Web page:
Being diagnosed with a rare disorder is like thinking you’re making a funfetti cake and getting stuck with a lifetime of casseroles.

Start with some fresh general anxiety. Add equal parts stress and increased work pressure. Stir in some other surprise ingredients – think whatever is bad for you in the pantry, or about to spoil. Fold in what you believe is a sprig of a pulled back muscle. Douse the back stiffness in physical therapy and chiropractic care, which magically turns from a bit of back stiffness into scoliosis, and slowly add in an increased number of seizures, memory loss, and a severe change in personality and appetite. Bring all ingredients to a boil with a visit from Dad, who was supposed to bring extra sprinkles, but wound up bringing salt, on accident.

At this point, you don’t know quite what you’re making.  You never took proper cooking classes and you never paid enough attention to learn to cook until now. But, your husband thinks you’re making a funfetti cake.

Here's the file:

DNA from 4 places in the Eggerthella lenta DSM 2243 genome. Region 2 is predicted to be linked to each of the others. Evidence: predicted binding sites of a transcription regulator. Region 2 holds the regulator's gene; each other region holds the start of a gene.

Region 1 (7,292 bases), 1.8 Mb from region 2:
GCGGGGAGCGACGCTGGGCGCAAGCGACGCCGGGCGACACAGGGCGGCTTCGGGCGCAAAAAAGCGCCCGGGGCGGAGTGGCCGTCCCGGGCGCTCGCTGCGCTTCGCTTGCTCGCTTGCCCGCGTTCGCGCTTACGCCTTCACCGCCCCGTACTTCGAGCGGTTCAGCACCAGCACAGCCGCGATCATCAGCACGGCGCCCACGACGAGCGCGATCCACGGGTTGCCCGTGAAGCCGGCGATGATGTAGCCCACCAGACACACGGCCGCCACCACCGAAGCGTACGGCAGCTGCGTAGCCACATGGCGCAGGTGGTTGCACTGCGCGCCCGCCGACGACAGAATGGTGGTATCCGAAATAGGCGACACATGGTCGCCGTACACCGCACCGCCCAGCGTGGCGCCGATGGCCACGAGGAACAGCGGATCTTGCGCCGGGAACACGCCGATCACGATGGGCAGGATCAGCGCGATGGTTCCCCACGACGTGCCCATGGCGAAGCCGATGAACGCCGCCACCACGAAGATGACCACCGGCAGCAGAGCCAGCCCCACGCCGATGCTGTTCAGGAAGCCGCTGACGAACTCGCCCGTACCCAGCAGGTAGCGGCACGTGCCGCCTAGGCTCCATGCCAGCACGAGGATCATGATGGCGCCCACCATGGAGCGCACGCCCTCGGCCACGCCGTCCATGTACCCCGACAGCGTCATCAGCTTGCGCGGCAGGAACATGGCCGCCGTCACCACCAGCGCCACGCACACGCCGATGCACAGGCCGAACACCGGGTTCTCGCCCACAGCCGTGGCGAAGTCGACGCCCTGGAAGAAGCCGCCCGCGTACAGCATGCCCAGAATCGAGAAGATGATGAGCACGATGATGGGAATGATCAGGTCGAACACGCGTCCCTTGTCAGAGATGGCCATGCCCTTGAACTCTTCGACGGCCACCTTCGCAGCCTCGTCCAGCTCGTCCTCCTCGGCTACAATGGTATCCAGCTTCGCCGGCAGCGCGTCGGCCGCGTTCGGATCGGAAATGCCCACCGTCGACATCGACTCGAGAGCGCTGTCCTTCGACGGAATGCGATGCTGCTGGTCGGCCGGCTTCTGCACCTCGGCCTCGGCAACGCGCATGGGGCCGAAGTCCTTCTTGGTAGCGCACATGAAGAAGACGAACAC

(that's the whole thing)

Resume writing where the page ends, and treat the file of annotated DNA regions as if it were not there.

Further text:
When you go to try it, it doesn’t taste like any funfetti cake you’ve ever had before. It could be a cake. But, you’re pretty sure it’s not funfetti. Could it be tiramisu or perhaps, tres leches? You pay a local chef to try to help determine what sort of cake you’re making and they tell you you’re making lasagna. That can’t be right. Can it?

Then you seek out a second opinion. They tell you it’s not lasagna, but a very costly casserole of two rare autoimmune disorders! They can’t tell you what, how, or where the ingredients come from, but they can tell you the name. Stiff person syndrome and autoimmune encephalitis. 

The top chef reveals that the casseroles will never end. That’s not ideal because you’re a normal human who wants to do more than eat casserole the rest of your life. But, you have no choice and must eat the casserole until someone can give you a recipe for something else. Preferably a funfetti cake with extra sprinkles.

Most people around you seem to have no concern in learning where the casserole ingredients come from or how they impact your health. They keep making new foods and recipes that they think are cakes, but are probably also casseroles. We might all be contributing to the casserole dilemma without realizing it. Casseroles after all, are a catchall for all the ingredients we don’t seem to know what else to do with. So now I am prepared for a lifetime of casseroles, but no cake. Luckily, I can survive on casseroles. I still dream of having some funfetti cake, even if it’s a tiny piece.


Contributing author, Emily P, is a rare disease patient and advocate.
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